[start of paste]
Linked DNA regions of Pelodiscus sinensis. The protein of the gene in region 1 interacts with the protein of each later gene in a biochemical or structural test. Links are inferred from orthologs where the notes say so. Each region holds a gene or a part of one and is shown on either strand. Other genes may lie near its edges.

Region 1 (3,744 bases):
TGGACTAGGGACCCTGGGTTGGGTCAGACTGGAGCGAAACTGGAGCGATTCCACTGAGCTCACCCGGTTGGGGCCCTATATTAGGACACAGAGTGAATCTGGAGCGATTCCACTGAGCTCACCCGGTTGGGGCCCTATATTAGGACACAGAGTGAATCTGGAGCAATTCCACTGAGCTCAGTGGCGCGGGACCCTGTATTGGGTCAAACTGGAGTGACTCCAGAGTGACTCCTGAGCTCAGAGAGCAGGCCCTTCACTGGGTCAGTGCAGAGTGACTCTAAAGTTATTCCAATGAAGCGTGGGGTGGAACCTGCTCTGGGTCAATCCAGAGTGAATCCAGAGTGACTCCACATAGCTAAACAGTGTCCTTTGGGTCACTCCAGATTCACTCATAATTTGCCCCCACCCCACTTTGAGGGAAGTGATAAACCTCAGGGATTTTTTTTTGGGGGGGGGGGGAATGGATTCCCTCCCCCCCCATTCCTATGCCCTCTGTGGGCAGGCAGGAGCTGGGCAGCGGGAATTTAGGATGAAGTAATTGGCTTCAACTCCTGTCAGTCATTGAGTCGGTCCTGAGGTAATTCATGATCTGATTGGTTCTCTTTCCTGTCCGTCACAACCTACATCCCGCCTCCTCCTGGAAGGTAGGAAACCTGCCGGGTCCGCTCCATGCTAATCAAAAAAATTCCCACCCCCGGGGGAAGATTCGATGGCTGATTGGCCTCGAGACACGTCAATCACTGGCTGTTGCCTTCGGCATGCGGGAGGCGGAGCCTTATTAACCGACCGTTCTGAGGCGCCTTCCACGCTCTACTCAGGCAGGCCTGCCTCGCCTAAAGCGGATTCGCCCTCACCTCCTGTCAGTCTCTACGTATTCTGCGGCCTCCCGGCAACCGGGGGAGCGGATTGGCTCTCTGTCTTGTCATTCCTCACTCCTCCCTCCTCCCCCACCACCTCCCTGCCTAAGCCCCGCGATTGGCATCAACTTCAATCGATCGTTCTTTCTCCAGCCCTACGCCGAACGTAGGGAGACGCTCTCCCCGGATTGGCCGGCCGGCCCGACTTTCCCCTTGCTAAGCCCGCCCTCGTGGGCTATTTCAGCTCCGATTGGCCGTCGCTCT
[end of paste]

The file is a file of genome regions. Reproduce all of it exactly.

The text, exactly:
Linked DNA regions of Pelodiscus sinensis. The protein of the gene in region 1 interacts with the protein of each later gene in a biochemical or structural test. Links are inferred from orthologs where the notes say so. Each region holds a gene or a part of one and is shown on either strand. Other genes may lie near its edges.

Region 1 (3,744 bases):
TGGACTAGGGACCCTGGGTTGGGTCAGACTGGAGCGAAACTGGAGCGATTCCACTGAGCTCACCCGGTTGGGGCCCTATATTAGGACACAGAGTGAATCTGGAGCGATTCCACTGAGCTCACCCGGTTGGGGCCCTATATTAGGACACAGAGTGAATCTGGAGCAATTCCACTGAGCTCAGTGGCGCGGGACCCTGTATTGGGTCAAACTGGAGTGACTCCAGAGTGACTCCTGAGCTCAGAGAGCAGGCCCTTCACTGGGTCAGTGCAGAGTGACTCTAAAGTTATTCCAATGAAGCGTGGGGTGGAACCTGCTCTGGGTCAATCCAGAGTGAATCCAGAGTGACTCCACATAGCTAAACAGTGTCCTTTGGGTCACTCCAGATTCACTCATAATTTGCCCCCACCCCACTTTGAGGGAAGTGATAAACCTCAGGGATTTTTTTTTGGGGGGGGGGGGAATGGATTCCCTCCCCCCCCATTCCTATGCCCTCTGTGGGCAGGCAGGAGCTGGGCAGCGGGAATTTAGGATGAAGTAATTGGCTTCAACTCCTGTCAGTCATTGAGTCGGTCCTGAGGTAATTCATGATCTGATTGGTTCTCTTTCCTGTCCGTCACAACCTACATCCCGCCTCCTCCTGGAAGGTAGGAAACCTGCCGGGTCCGCTCCATGCTAATCAAAAAAATTCCCACCCCCGGGGGAAGATTCGATGGCTGATTGGCCTCGAGACACGTCAATCACTGGCTGTTGCCTTCGGCATGCGGGAGGCGGAGCCTTATTAACCGACCGTTCTGAGGCGCCTTCCACGCTCTACTCAGGCAGGCCTGCCTCGCCTAAAGCGGATTCGCCCTCACCTCCTGTCAGTCTCTACGTATTCTGCGGCCTCCCGGCAACCGGGGGAGCGGATTGGCTCTCTGTCTTGTCATTCCTCACTCCTCCCTCCTCCCCCACCACCTCCCTGCCTAAGCCCCGCGATTGGCATCAACTTCAATCGATCGTTCTTTCTCCAGCCCTACGCCGAACGTAGGGAGACGCTCTCCCCGGATTGGCCGGCCGGCCCGACTTTCCCCTTGCTAAGCCCGCCCTCGTGGGCTATTTCAGCTCCGATTGGCCGTCGCTCT